Durand Academy Trust must address “serious concerns” over use of public money – or face termination

A controversial south London academy is facing the termination of its funding agreement if it fails to address “serious concerns” about its use of public money and governance.

The Education Funding Agency has issued Durand Academy Trust with a list of final demands, some of which must be met by August 1, if the school is to continue operating under its existing contract, after it was found to have breached its funding agreement.

Most of the government’s conditions relate to the structure of the trust and conflicts of interest surrounding its association with several other organisations including Durand Education Trust, which owns land occupied by Durand Academy in Lambeth and is under investigation by the Charity Commission, and London Horizons Limited, which runs the school’s leisure facilities on a commercial basis.

The conditions also seek to sever all links between the academy trust and its chair of governors and former executive head Sir Greg Martin, who has been told he must resign from all posts associated with the school.

Martin, who resigned as head last year, faced criticism from MPs after it emerged he was paid more than £400,000 in salary from the school and management fees from London Horizons.

He has now been told he must resign as chair, leave the trust’s board entirely and vacate “any other position” within the academy trust by August 1.

The trust has been told it must ensure none of its other directors are on the boards of Durand Education Trust, London Horizons Limited or GMG Management Resource (UK) Ltd, a company owned by Martin. This must also be completed by August 1.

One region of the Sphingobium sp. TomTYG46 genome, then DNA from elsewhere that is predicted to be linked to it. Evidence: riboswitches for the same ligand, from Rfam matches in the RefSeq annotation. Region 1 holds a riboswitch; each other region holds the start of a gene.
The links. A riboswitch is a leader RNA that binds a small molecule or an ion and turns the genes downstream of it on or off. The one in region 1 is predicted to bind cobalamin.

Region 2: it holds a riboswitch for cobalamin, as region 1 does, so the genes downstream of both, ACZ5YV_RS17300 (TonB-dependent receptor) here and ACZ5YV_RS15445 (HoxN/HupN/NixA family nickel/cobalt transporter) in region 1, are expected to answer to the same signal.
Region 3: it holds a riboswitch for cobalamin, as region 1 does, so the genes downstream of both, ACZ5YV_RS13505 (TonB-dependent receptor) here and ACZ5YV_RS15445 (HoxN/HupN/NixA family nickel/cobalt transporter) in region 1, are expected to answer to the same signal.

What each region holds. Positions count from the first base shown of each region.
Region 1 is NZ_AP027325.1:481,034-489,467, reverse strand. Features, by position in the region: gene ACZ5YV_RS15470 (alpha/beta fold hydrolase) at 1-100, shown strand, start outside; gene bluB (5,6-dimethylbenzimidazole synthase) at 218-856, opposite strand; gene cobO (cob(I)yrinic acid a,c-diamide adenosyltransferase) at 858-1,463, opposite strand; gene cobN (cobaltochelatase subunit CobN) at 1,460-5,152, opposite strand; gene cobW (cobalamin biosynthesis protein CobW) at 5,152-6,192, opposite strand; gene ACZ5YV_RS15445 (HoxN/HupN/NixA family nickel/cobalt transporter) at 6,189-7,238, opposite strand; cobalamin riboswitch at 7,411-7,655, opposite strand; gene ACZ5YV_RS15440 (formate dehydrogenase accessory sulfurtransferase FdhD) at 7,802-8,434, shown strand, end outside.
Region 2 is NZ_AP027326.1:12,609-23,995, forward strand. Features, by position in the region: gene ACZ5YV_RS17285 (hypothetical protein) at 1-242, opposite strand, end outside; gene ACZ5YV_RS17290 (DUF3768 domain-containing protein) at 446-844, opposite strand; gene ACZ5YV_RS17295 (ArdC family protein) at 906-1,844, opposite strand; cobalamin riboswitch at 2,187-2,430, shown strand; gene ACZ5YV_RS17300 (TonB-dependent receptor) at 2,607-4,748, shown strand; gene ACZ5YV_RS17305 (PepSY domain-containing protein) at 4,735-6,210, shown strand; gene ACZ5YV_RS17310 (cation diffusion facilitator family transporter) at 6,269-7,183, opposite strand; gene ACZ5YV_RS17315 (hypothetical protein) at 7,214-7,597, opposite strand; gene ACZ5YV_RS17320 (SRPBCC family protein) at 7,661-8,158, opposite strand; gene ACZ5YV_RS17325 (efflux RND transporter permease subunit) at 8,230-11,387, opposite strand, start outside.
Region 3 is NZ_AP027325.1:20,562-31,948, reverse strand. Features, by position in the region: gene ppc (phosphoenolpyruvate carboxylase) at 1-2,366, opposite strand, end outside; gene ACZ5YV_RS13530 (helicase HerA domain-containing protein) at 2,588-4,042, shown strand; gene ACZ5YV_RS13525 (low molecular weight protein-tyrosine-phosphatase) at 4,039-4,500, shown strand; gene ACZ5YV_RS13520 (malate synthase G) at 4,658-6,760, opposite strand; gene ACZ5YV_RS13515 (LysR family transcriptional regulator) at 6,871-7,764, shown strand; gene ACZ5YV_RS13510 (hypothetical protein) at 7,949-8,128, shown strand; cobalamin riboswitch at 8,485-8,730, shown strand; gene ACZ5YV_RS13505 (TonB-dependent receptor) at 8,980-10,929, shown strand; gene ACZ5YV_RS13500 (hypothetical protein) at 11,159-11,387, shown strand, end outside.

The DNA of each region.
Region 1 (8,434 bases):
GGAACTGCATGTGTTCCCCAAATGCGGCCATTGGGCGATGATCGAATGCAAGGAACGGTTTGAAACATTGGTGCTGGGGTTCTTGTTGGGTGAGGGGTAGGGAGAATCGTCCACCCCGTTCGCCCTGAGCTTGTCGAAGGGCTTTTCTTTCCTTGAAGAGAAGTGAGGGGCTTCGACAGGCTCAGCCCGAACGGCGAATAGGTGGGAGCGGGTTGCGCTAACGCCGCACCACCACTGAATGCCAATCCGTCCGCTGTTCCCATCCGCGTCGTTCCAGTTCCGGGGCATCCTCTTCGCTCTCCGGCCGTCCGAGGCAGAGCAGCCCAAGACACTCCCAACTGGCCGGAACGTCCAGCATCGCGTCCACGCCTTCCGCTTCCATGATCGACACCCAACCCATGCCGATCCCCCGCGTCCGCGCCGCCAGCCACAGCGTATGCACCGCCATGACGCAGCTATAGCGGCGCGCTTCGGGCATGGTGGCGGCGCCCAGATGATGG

The government has also ordered executive headteacher Mark McLaughlin to either resign his headship or resign any positions with Durant Education Trust, London Horizons or “any company of which Sir Greg Martin is a director or has a shareholding of over 5 per cent”.

According to company records, McLaughlin is currently a director of Durand Education Trust and London Horizons Limited, as well as the academy trust.

Durand Education Trust has also been ordered to repay £1.8 million of £2 million transferred to it by Durand Academy Trust in 2013/1.4. The academy trust must put arrangements in place to ensure it retains all records required by its funding agreement and Academies Financial Handbook for six years.

By August 29, the academy trust has been told it must appoint two new directors or trustees with “no previous connection” with the trust or school who have “appropriate experience and skills” to assist the trust to deliver “excellent education, governance and financial management”. Evidence of their skills must be passed in a statement to regional schools commissioner Dominic Herrington.